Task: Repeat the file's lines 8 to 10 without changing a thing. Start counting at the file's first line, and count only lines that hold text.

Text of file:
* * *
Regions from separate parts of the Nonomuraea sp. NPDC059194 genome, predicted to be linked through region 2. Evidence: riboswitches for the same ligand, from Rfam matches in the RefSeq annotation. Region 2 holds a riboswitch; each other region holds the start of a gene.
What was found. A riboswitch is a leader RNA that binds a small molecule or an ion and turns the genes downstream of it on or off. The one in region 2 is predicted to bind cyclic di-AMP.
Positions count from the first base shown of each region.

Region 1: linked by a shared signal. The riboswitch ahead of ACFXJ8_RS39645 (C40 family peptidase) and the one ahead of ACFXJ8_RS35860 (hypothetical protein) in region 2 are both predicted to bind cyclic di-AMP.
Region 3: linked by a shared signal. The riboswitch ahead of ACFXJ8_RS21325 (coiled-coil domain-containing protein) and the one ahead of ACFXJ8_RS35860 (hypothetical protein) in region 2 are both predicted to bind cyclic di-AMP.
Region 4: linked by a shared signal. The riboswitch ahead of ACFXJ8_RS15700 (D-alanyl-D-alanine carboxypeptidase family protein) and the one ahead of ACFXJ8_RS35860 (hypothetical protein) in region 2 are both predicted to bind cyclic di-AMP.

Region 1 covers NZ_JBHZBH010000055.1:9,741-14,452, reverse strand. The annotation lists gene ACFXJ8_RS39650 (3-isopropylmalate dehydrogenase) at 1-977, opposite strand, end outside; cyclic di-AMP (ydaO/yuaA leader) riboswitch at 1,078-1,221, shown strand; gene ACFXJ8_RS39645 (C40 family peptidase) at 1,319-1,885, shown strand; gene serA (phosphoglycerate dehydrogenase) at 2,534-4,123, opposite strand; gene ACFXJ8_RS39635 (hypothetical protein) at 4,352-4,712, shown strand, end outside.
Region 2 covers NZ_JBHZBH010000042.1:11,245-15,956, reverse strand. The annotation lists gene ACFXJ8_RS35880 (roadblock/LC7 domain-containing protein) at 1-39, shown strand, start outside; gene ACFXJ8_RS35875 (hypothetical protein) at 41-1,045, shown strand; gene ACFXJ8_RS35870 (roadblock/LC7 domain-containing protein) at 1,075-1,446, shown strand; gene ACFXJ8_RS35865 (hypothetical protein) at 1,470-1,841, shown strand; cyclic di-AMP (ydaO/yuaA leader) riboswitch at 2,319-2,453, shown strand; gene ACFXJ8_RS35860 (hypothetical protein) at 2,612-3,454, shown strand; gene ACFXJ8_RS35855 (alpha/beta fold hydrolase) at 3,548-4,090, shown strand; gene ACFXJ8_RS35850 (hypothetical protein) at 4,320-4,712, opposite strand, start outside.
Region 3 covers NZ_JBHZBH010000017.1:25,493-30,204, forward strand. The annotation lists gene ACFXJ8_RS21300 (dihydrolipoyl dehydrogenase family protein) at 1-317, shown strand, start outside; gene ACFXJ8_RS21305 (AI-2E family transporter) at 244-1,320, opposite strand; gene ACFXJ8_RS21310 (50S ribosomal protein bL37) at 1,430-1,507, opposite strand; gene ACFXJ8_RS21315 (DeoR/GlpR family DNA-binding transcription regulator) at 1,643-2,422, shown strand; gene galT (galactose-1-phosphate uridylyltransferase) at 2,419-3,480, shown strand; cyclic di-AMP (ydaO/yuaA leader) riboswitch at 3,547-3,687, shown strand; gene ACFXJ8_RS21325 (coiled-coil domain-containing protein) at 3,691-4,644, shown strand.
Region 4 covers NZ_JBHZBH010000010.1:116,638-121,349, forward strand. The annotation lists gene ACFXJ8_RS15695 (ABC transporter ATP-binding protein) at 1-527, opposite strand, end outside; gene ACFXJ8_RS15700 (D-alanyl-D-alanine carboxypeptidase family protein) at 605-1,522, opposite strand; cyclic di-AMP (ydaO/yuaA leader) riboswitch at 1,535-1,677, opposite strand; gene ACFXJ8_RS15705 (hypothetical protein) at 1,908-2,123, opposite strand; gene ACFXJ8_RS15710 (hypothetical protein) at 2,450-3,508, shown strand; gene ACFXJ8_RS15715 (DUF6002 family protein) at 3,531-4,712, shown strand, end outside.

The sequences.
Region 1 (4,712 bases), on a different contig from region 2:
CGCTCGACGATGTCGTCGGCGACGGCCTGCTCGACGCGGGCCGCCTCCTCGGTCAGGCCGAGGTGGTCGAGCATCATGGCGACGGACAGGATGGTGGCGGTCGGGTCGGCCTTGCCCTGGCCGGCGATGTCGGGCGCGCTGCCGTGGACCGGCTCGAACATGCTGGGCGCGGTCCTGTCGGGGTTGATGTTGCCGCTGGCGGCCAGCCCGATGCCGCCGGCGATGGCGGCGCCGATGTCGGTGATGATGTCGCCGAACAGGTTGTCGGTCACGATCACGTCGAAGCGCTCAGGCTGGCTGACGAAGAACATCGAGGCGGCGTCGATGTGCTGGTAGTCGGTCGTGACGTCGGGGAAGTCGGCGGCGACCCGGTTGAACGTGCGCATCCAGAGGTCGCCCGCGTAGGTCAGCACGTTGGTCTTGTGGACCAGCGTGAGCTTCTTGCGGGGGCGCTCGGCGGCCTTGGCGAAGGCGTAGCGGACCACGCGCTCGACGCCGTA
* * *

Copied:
Region 2 covers NZ_JBHZBH010000042.1:11,245-15,956, reverse strand. The annotation lists gene ACFXJ8_RS35880 (roadblock/LC7 domain-containing protein) at 1-39, shown strand, start outside; gene ACFXJ8_RS35875 (hypothetical protein) at 41-1,045, shown strand; gene ACFXJ8_RS35870 (roadblock/LC7 domain-containing protein) at 1,075-1,446, shown strand; gene ACFXJ8_RS35865 (hypothetical protein) at 1,470-1,841, shown strand; cyclic di-AMP (ydaO/yuaA leader) riboswitch at 2,319-2,453, shown strand; gene ACFXJ8_RS35860 (hypothetical protein) at 2,612-3,454, shown strand; gene ACFXJ8_RS35855 (alpha/beta fold hydrolase) at 3,548-4,090, shown strand; gene ACFXJ8_RS35850 (hypothetical protein) at 4,320-4,712, opposite strand, start outside.
Region 3 covers NZ_JBHZBH010000017.1:25,493-30,204, forward strand. The annotation lists gene ACFXJ8_RS21300 (dihydrolipoyl dehydrogenase family protein) at 1-317, shown strand, start outside; gene ACFXJ8_RS21305 (AI-2E family transporter) at 244-1,320, opposite strand; gene ACFXJ8_RS21310 (50S ribosomal protein bL37) at 1,430-1,507, opposite strand; gene ACFXJ8_RS21315 (DeoR/GlpR family DNA-binding transcription regulator) at 1,643-2,422, shown strand; gene galT (galactose-1-phosphate uridylyltransferase) at 2,419-3,480, shown strand; cyclic di-AMP (ydaO/yuaA leader) riboswitch at 3,547-3,687, shown strand; gene ACFXJ8_RS21325 (coiled-coil domain-containing protein) at 3,691-4,644, shown strand.
Region 4 covers NZ_JBHZBH010000010.1:116,638-121,349, forward strand. The annotation lists gene ACFXJ8_RS15695 (ABC transporter ATP-binding protein) at 1-527, opposite strand, end outside; gene ACFXJ8_RS15700 (D-alanyl-D-alanine carboxypeptidase family protein) at 605-1,522, opposite strand; cyclic di-AMP (ydaO/yuaA leader) riboswitch at 1,535-1,677, opposite strand; gene ACFXJ8_RS15705 (hypothetical protein) at 1,908-2,123, opposite strand; gene ACFXJ8_RS15710 (hypothetical protein) at 2,450-3,508, shown strand; gene ACFXJ8_RS15715 (DUF6002 family protein) at 3,531-4,712, shown strand, end outside.